I’m here, I yell.
I stand and raise my hands in the air. They go berserk. Guns drawn, screaming. Get down, turn around! Handcuffs and pats and yelling and loud radios and spinning colors, as in my head when I was just in that dark room with the angry Asian man, spinning around like a fat palsied ballerina. The radios—loud and squawking: crackle, static, pop.
Stretcher, ambulance, and then blackness.
My contacts feel as if they’ve been transformed into miniature potato chips, fused to my corneas. My whole body buzzes from massive quantities of nicotine. My kidneys are pulsating, trying to escape through my back. My mouth is gummy from dehydration, and I am desperately thirsty. This is the all-too-familiar physical sensation I feel upon waking from a night of drinking. I know from experience that this is just the starting point. The real pain comes when my brain begins functioning. I want to go back to sleep before this happens.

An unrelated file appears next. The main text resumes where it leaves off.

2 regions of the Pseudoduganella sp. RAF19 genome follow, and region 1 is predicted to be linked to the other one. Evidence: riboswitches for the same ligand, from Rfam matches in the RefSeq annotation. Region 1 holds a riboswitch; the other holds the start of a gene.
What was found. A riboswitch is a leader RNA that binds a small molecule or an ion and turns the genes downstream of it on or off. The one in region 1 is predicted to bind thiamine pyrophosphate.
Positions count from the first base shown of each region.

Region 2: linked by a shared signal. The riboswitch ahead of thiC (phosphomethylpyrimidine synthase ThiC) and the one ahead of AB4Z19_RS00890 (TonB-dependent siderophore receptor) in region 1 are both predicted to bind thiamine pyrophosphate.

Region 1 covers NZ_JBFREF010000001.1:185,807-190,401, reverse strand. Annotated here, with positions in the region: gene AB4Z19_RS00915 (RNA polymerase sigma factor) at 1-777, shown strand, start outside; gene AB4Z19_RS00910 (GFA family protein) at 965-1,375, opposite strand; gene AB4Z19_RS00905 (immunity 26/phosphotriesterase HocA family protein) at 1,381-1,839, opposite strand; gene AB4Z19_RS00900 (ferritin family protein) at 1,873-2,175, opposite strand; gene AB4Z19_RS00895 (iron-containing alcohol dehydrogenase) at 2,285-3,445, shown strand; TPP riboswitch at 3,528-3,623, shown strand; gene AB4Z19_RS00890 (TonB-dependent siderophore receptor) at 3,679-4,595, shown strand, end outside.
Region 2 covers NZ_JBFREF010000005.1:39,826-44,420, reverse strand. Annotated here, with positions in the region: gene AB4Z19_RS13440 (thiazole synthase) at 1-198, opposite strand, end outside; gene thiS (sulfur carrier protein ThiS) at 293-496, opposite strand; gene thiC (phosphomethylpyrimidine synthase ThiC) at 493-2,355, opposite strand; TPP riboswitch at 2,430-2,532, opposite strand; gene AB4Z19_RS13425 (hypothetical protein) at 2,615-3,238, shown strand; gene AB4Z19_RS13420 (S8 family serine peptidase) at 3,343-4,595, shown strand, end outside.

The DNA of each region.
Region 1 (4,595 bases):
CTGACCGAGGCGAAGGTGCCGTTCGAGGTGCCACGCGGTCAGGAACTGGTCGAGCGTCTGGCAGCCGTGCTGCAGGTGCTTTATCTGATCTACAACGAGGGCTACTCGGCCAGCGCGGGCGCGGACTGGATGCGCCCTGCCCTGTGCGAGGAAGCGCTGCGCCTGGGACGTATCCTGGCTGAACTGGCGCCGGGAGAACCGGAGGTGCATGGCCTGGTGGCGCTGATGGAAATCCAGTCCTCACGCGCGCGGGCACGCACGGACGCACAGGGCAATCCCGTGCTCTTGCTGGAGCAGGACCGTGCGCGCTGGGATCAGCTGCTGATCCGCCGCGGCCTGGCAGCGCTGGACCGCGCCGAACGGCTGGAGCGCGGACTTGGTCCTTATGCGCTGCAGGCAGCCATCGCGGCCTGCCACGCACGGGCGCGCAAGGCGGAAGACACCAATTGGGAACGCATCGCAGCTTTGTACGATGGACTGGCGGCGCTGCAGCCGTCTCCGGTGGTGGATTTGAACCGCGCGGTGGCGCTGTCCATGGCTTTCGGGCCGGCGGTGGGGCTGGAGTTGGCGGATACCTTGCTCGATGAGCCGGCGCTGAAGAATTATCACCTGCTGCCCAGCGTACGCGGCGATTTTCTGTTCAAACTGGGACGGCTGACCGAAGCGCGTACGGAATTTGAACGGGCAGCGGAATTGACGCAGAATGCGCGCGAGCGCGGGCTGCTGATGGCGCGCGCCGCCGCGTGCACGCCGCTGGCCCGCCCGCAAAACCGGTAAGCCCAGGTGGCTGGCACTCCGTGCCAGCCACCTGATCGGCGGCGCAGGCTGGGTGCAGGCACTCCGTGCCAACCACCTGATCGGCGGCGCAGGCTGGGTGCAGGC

The realization that I’ve probably blown an appointment vacuums out my lungs. I try to regain my breath, and I’m hit with it. I was supposed to meet Will and Dr. Lee at Brookside. We have a 7:00 a.m. tee time. Fuck! Dr. Lee flew in from Singapore the night before last. Jesus Christ! I brace myself to open my aching eyes so I can see the alarm clock. Maybe things are okay. Maybe it’s still early. I haven’t heard my cell phone or my alarm clock. I take a deep breath and swing my legs around, while I pry open my eyes. My right leg slams into something hard. My ankle blurts out with pain. My wrist is held back, and I hear metal slide on metal. My vision is fuzzy, but I can tell it’s dark outside and the lights are on in this room, very on. A firm hand presses down on my shoulder, easing me back into bed.
“Take it easy.”
My eyes focus. There is a young uniformed police officer standing over me.
“Take it easy,” he repeats. “There is nothing you can do right now.”
Fuck. This is not my room and not my bed. It’s a hospital bed. There is a cop standing over me, and I have an IV in my arm. Very Fuck.